Social Sciences Book Reviews (page 8)

AGAINST DEMOCRACY by Jason Brennan
CURRENT AFFAIRS
Released: Sept. 1, 2016

"Sure to cause howls of disagreement, but in the current toxic partisan climate, Brennan's polemic is as worth weighing as any other."
A brash, well-argued diatribe against the democratic system. Read full book review >
FASHION IS FREEDOM by Tala Raassi
BIOGRAPHY & MEMOIR
Released: Sept. 1, 2016

"A rare book equally likely to appeal to fans of Project Runway and students of contemporary Middle Eastern cultural history."
Fashion designer Raassi looks back on her years growing up in Tehran and her attempts to grow a business in the United States. Read full book review >

BIOGRAPHY & MEMOIR
Released: Aug. 30, 2016

"The narrative demonstrates a clear progression from a woman's dream for a model school to that reality, which has made a huge impact in its neighborhood and across the country."
The methods one principal used to create a safe learning environment for her students. Read full book review >
SOCIAL SCIENCES
Released: Aug. 30, 2016

"Few of Ingall's useful, reader-friendly prescriptions would be out of place in a goyish child development manual, but the flavor is echt Jewish and plenty tasty at that."
Forget the tiger mom. What an aspiring superchild—or just a mensch, even—needs is a good Jewish mother. Read full book review >
THE KINGDOM OF SPEECH by Tom Wolfe
HISTORY
Released: Aug. 30, 2016

"Typically, Wolfe throws a Molotov cocktail at conventional wisdom in a book that won't settle any argument but is sure to start some."
A fresh look at an old controversy, as a master provocateur suggests that human language renders the theory of evolution more like a fable than scientific fact. Read full book review >

RAMPAGE NATION by Louis Klarevas
CURRENT AFFAIRS
Released: Aug. 23, 2016

"A deeply researched, clearly written study that educates while it horrifies."
Klarevas (Global Affairs/Univ. of Massachusetts-Boston) shares his research showing that mass shootings are more common than widely believed but can be decreased by addressing the conditions common to all the massacres. Read full book review >
CURRENT AFFAIRS
Released: Aug. 23, 2016

"Heartfelt sentiments on how racism, gender equality, and other social and cultural issues in America can be changed for the betterment of all."
Insights into life from the cultural commentator and former Hall of Fame basketball player. Read full book review >
BIOGRAPHY & MEMOIR
Released: Aug. 23, 2016

"Brown's humor is pointed inward as often as outward, and he neither glosses over nor languishes on the fact that he has fewer years ahead of him than behind."
A journalist's diary of age 60. Read full book review >
PSYCHOLOGY
Released: Aug. 23, 2016

"In what is a growing genre, Aiken provides a thoughtful approach to the attractions, distractions, and pitfalls of our digital culture."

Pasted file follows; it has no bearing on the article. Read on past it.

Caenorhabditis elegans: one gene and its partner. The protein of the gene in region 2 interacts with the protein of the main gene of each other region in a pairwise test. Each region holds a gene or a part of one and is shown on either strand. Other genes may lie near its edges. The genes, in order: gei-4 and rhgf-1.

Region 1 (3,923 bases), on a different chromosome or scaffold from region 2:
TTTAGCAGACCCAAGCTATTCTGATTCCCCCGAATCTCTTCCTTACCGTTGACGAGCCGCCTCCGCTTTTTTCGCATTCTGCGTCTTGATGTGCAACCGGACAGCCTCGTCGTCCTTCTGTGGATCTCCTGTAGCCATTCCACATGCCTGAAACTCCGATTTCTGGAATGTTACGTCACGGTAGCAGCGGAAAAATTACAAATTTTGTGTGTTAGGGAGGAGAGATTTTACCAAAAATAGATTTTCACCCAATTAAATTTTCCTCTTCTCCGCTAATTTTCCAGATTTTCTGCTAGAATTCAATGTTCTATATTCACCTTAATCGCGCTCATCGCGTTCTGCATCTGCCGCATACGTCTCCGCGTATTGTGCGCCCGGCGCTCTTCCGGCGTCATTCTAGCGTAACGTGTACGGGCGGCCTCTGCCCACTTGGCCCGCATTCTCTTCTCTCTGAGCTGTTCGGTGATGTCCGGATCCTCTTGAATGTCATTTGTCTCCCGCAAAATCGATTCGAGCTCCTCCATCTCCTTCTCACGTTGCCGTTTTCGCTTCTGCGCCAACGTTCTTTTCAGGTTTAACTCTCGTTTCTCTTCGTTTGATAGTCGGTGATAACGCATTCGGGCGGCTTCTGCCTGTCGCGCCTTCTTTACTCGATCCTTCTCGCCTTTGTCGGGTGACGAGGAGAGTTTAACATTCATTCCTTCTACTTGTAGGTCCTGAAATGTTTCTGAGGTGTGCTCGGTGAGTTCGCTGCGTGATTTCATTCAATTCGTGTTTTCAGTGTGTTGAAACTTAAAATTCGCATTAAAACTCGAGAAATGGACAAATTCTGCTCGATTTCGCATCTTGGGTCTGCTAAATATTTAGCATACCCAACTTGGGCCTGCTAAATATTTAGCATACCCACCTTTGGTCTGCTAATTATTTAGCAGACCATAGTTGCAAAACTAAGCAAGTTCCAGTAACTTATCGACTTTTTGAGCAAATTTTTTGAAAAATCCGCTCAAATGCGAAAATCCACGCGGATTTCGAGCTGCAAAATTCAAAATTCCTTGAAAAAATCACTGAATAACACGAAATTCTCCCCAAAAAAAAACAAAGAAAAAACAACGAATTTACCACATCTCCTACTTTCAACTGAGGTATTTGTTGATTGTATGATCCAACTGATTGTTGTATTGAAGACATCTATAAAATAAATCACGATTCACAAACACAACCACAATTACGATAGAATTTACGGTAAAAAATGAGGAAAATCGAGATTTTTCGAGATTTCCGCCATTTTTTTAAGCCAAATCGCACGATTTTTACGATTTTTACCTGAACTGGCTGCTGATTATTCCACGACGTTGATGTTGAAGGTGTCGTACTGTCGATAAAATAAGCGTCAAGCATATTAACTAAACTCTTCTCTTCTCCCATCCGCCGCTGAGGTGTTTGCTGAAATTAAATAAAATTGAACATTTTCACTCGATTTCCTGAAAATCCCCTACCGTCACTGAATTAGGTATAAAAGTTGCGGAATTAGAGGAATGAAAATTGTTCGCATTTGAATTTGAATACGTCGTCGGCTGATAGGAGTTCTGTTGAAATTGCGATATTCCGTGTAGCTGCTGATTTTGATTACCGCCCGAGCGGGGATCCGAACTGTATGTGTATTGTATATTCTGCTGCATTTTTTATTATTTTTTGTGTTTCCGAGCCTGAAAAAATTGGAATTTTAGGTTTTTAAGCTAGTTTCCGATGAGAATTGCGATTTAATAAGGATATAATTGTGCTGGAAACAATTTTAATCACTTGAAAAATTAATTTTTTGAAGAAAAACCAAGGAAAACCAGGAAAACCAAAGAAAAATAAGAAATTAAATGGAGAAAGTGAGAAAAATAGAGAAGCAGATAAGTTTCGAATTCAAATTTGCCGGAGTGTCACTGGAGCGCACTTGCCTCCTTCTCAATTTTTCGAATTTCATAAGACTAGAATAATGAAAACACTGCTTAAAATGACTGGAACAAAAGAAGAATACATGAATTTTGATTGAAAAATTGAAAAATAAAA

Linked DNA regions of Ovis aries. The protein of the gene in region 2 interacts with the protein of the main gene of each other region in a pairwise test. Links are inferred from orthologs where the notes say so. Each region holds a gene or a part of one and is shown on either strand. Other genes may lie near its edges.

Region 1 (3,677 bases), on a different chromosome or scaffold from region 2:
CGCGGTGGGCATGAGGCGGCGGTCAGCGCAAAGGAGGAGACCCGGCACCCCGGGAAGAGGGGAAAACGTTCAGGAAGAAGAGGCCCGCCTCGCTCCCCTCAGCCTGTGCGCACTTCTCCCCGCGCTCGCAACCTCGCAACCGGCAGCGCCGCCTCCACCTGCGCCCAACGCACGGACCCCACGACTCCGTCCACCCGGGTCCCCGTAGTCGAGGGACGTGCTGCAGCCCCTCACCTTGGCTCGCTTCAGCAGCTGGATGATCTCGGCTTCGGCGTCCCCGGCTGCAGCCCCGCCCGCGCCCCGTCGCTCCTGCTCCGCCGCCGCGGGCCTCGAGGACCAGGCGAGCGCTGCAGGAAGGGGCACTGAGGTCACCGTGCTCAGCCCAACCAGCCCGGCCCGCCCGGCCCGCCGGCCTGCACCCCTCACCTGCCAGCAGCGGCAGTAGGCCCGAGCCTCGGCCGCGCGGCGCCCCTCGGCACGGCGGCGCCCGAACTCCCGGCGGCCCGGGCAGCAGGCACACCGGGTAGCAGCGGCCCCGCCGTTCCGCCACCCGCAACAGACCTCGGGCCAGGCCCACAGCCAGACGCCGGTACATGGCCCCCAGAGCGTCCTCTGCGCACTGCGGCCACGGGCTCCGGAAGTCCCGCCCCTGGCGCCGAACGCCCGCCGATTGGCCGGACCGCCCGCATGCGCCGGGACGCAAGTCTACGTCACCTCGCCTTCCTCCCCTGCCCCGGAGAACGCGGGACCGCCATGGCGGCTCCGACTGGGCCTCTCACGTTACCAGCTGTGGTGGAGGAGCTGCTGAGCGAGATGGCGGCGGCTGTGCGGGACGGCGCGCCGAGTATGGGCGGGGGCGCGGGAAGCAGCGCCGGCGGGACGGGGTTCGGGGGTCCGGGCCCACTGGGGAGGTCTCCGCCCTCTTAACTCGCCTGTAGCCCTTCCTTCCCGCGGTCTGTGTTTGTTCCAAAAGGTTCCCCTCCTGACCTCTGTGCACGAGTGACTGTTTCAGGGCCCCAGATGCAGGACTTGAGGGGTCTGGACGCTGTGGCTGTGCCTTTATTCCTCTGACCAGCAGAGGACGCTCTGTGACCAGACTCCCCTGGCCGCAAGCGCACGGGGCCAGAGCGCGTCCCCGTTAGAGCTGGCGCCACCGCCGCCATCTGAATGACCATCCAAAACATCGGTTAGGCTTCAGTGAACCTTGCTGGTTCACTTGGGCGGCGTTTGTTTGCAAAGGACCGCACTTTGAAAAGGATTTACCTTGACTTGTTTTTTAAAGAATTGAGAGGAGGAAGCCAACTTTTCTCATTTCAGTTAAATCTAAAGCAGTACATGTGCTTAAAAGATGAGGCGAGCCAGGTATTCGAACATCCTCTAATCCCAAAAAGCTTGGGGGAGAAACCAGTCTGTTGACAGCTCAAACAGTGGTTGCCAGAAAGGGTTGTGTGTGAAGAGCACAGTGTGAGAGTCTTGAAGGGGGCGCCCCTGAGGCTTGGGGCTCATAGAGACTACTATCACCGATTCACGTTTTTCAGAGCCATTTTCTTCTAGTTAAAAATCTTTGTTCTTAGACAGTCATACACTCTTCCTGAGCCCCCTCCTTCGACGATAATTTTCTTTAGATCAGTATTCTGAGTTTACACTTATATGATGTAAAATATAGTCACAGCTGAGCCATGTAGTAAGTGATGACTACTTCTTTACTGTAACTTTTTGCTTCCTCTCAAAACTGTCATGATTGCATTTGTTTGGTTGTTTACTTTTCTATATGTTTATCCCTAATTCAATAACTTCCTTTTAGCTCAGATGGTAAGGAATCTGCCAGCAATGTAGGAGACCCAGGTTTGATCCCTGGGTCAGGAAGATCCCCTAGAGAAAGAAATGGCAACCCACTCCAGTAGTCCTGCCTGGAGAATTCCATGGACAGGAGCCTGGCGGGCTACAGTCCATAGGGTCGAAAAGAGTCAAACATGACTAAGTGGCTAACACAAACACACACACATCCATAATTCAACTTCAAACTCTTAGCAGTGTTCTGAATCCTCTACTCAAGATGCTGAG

An expert in the field of cyberpsychology looks at how the interface between digital technology and our daily activities impacts social and personal relationships. Read full book review >
NECESSARY TROUBLE by Sarah Jaffe
BUSINESS & ECONOMICS
Released: Aug. 23, 2016

"An essential guide to forces shaping our nation and the 2016 presidential election."
Journalist and Nation Institute fellow Jaffe debuts with an in-depth account of the wave of populist anger driving "a new era of protest and activism" in the United States. Read full book review >
UPROOT by Jace Clayton
BIOGRAPHY & MEMOIR
Released: Aug. 16, 2016

"An engrossing tour of the global cutting edge, balanced between memoir, musicology, and technology."
Sharply detailed exploration of how technology and globalization have transformed participatory audio culture for top-dollar DJs and African ensembles alike. Read full book review >
THE SELFISHNESS OF OTHERS by Kristin Dombek
ESSAYS & ANTHOLOGIES
Released: Aug. 16, 2016

"A savvy, sharp study that only occasionally loses readers in the psychological brambles."
A personal and clinical deconstruction of the narcissistic personality. Read full book review >
Kirkus Interview
Clinton Kelly
January 9, 2017

Bestselling author and television host Clinton Kelly’s memoir I Hate Everyone Except You is a candid, deliciously snarky collection of essays about his journey from awkward kid to slightly-less-awkward adult. Clinton Kelly is probably best known for teaching women how to make their butts look smaller. But in I Hate Everyone, Except You, he reveals some heretofore-unknown secrets about himself, like that he’s a finicky connoisseur of 1980s pornography, a disillusioned critic of New Jersey’s premier water parks, and perhaps the world’s least enthused high-school commencement speaker. Whether he’s throwing his baby sister in the air to jumpstart her cheerleading career or heroically rescuing his best friend from death by mud bath, Clinton leaps life’s social hurdles with aplomb. With his signature wit, he shares his unique ability to navigate the stickiest of situations, like deciding whether it’s acceptable to eat chicken wings with a fork on live television (spoiler: it’s not). “A thoroughly light and entertaining memoir,” our critic writes. View video >